As hurricane Florence bore down on Goldsboro, North Carolina, Tammie Hedges, who runs Crazys Claws N Paws, an animal rescue group, volunteered to do a very nice thing. As families fled from the dangerous weather, those with nowhere to take their pets could drop them off at the nonprofit's empty warehouse, which they've been converting into a shelter. All in all, the group saved about 27 animals, including 18 cats from one elderly couple. Hedges wasn't commended for her actions, however...she had criminal charges pressed against her.
Tammie's only goal was to "get these animals out of the weather," but when animal services arrived to make sure the warehouse wasn't flooded, they "developed serious concerns regarding the practice of veterinary medicine without a license and the presence of controlled substances."
After being warned that animal services would secure a warrant if she didn't cooperate, Hedges surrendered all the animals to them and cooperated with their wishes. Shortly thereafter, she was charged with "12 counts of misdemeanor practicing or attempting veterinary medicine without a license and one count of solicitation of a Schedule 4 controlled substance."
CCNP volunteer Leona Mozingo explained to Huffpost that many of the animals came into Hedges' care were badly injured or sick, but that there was no way to get them treatment from a veterinarian during the hurricane:
Everything was closed, and a lot of the roads were closed.
On their Facebook page, Crazys Claws N Paws claims the charges against them were largely unfounded—the "solicitation of a controlled substance," was referring to Hedges "asking for [a] donation of Tramadol" online. Tramadol is a painkiller commonly used on dogs and cats—one that Hedges hoped a veterinarian friend might be able to prescribe. Other charges against Hedges included her use of a "topical antibiotic ointment from a Dollar Tree store."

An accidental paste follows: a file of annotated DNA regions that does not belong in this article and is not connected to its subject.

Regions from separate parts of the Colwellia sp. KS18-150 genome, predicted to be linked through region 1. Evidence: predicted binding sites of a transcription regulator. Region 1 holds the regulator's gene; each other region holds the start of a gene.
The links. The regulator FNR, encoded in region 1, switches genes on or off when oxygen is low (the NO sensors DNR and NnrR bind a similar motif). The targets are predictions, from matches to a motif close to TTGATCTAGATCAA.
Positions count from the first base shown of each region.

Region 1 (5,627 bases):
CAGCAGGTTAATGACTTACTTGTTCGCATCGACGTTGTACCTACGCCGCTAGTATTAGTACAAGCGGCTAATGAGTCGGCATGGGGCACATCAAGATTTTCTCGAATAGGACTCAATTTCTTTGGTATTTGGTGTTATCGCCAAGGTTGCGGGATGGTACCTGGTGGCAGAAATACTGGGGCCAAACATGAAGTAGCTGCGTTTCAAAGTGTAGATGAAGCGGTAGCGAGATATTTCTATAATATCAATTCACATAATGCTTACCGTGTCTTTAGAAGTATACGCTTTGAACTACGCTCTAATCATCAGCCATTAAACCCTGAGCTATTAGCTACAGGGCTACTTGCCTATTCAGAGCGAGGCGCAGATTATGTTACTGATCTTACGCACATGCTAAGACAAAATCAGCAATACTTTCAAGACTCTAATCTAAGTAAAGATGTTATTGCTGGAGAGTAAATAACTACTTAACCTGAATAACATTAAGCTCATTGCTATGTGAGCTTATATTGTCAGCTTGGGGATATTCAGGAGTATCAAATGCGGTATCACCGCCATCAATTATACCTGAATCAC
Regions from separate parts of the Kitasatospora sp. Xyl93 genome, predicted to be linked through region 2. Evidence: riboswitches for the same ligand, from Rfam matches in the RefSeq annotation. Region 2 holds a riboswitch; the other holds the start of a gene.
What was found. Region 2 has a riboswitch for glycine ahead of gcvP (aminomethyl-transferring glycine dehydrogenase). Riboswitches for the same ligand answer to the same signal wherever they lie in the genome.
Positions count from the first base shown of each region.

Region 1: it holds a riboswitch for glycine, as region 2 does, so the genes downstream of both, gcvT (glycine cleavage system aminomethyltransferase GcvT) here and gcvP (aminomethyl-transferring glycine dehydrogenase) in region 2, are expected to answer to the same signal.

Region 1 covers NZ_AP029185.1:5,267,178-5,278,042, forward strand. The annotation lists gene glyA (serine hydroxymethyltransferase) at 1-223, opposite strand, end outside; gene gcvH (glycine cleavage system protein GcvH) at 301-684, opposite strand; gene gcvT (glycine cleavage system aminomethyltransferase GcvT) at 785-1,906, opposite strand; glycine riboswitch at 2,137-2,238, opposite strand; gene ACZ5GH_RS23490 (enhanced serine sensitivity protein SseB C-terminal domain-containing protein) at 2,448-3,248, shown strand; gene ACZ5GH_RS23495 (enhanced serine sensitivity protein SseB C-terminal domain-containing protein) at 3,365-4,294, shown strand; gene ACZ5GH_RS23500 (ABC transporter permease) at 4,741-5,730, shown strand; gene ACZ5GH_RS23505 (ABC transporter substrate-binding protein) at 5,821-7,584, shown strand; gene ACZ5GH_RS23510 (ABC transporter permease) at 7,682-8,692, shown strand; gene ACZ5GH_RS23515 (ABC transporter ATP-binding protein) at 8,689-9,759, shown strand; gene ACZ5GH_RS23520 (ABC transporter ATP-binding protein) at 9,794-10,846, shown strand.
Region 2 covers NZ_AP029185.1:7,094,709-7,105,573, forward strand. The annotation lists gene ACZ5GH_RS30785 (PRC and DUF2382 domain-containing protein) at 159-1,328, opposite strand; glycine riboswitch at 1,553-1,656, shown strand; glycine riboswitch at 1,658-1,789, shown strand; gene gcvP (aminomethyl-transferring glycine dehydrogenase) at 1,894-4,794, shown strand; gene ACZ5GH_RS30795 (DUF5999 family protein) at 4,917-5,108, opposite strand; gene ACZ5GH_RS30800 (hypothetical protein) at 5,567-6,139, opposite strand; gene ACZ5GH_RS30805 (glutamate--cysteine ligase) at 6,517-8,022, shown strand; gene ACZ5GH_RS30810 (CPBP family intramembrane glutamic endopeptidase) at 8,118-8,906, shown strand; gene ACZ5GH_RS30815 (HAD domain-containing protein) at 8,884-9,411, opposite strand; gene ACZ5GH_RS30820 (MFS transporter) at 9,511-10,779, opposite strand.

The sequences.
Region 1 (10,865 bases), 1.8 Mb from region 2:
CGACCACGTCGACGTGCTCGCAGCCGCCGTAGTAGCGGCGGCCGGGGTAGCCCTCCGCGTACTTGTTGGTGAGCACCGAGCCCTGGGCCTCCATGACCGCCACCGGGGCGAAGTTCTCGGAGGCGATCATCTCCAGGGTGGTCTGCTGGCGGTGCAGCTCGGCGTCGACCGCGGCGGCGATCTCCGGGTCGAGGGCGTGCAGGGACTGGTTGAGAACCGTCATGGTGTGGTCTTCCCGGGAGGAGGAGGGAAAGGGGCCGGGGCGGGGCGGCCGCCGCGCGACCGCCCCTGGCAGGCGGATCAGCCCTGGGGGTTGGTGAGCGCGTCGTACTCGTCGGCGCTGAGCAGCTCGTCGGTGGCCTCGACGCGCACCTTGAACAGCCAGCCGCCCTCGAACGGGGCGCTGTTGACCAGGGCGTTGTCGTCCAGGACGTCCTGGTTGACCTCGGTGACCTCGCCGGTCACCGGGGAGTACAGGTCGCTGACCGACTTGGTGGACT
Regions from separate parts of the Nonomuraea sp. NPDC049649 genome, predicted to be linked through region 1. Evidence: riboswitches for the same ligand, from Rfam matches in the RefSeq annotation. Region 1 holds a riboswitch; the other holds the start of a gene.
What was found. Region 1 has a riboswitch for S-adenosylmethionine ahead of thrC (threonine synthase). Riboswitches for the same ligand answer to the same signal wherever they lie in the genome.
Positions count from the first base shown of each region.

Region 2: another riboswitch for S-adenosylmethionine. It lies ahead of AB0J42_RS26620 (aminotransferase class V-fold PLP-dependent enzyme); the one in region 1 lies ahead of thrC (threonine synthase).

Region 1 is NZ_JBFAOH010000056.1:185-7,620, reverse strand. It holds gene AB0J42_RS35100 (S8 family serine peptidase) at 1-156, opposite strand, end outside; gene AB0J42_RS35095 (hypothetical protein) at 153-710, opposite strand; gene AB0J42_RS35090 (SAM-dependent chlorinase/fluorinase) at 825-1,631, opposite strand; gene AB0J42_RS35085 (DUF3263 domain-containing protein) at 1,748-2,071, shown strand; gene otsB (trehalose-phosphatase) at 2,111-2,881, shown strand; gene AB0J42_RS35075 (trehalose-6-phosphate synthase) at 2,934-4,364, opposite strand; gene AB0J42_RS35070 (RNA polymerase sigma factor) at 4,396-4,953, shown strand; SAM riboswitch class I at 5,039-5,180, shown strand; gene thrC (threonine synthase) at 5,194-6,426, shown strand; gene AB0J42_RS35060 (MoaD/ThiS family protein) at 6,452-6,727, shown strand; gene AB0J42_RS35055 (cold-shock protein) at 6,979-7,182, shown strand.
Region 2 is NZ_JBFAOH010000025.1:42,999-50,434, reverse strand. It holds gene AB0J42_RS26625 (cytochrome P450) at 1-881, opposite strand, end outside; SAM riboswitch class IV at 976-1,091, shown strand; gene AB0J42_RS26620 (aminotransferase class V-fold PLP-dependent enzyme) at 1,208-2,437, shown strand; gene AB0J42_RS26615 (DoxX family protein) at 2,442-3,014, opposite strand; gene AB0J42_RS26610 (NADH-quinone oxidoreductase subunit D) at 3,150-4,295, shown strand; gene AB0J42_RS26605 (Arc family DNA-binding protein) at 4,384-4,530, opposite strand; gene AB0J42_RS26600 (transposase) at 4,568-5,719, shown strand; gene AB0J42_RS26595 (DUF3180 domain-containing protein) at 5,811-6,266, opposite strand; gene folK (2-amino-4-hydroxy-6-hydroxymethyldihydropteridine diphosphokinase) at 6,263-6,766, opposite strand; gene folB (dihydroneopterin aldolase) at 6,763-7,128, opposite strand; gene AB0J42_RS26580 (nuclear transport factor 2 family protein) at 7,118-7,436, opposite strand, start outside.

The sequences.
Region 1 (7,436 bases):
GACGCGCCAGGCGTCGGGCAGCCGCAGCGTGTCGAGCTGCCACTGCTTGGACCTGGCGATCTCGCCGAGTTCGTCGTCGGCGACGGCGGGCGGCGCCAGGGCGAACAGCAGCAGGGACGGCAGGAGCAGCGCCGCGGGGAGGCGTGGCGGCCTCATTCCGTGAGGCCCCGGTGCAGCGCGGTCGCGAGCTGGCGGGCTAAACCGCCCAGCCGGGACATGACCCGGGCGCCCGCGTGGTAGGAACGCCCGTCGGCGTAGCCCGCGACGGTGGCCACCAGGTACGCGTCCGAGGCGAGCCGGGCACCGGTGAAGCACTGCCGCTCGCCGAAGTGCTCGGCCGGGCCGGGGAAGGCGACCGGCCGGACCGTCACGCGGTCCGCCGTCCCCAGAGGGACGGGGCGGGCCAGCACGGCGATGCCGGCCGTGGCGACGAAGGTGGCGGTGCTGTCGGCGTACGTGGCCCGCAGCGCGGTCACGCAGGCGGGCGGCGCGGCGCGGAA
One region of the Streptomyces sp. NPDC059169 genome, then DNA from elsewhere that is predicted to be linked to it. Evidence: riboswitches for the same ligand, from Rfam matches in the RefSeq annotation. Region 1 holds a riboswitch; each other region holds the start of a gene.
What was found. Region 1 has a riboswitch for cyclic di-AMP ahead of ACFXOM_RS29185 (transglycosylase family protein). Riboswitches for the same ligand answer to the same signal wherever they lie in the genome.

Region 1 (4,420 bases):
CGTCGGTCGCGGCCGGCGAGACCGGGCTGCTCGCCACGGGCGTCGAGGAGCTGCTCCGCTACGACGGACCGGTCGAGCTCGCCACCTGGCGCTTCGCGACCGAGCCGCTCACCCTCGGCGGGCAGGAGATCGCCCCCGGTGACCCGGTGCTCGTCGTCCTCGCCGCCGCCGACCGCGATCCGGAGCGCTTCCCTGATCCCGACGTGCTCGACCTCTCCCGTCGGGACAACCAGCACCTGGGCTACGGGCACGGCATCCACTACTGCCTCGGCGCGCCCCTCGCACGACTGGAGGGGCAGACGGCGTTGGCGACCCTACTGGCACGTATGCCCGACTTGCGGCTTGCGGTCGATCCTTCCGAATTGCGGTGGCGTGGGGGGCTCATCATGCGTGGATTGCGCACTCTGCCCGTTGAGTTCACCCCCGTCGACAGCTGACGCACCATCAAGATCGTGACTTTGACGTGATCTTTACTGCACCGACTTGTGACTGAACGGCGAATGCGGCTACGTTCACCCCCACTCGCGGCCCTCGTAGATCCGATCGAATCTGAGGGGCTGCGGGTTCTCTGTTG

Twitter was outraged that Hedges was being punished for her good deed.
Following the public outcry surrounding Hedges's arrest, District Attorney Matthew Delbridge has dropped all charges against her, but also wants it to be clear he stands by them on principal. Delbridge claims Claws N Paws's warehouse "failed to meet suitable standards as an animal shelter," and that Hedges had "previously been censured" for practicing animal medicine without a license.
Nonetheless, Delbridge dropped the charges to "minimize further distraction from [his] core mission of protecting the public from violent crime and allow the North Carolina Veterinary Medical Board to take whatever action they may deem appropriate."
The animals are now in the care of local animal services, who are attempting to reunite the pets with their owners as soon as possible.